Thanks a lot, Brussels!
If you wonder why so many people have such a distaste for Bonkers of Brussels, the bureaucrats who just can't stop, then consider the latest example of control-freak madness.
The European Commission had proposed that airlines should pay compensation of £500 to each passenger who is bumped off a short-haul flight (the fee would be twice that for long-haul).
The European parliament, invited to approve this barmy business, yesterday voted to trim the payments to £130 and £400, although it could not resist another little complication, of a payment of £160 for "medium-haul" flights. This was heralded by the parliamentary spinners as a great blow for common sense.
Well, perhaps it is, by their own strange definitions, but it's not clear why the European Union should get involved in this at all, beyond insisting that everyone with a valid ticket should have the right to fly.
Airlines routinely overbook their flights, confident that not everyone will show up. If too many people do get to the gate, the airline offers an incentive sufficient to persuade enough passengers to postpone flying.
The problem is thus solved by market forces. Such agreements between consenting adults so infuriate the regulators that there are already petty rules about compensation.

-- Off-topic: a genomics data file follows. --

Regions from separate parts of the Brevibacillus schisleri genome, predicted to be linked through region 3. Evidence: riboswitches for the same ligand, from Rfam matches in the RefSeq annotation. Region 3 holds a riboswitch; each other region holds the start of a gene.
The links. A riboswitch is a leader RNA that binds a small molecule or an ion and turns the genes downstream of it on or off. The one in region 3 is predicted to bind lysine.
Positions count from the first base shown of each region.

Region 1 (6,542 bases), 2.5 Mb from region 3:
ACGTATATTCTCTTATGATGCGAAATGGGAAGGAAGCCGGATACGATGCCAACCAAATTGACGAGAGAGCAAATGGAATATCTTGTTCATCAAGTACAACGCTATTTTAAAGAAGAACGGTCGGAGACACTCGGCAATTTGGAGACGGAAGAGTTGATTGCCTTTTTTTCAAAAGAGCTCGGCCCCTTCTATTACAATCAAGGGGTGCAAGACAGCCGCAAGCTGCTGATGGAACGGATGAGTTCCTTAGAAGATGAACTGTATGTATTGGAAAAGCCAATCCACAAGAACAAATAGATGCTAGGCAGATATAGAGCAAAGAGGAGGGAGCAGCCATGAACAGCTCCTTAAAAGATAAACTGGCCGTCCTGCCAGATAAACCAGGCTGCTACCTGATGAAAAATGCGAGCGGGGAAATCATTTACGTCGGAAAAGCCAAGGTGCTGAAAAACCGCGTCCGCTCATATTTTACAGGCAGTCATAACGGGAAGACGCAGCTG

The new scale will be much more expensive for the operators, with the result that fewer planes will take off full, as no-shows will mean empty seats.
Worse still, the payments extend to cancelled flights. The regulations are supposed to excuse the airlines from payment when the cancellation is not their fault, but in real life there will be plenty of scope for argument (and more bureaucracy).
No wonder the discount airlines were spitting fan blades yesterday; between them, they have opened up Europe to millions who would not otherwise be able to do what MEPs and bureaucrats take for granted. Thanks to our Brussels masters, those silly prices are going to become a fond memory.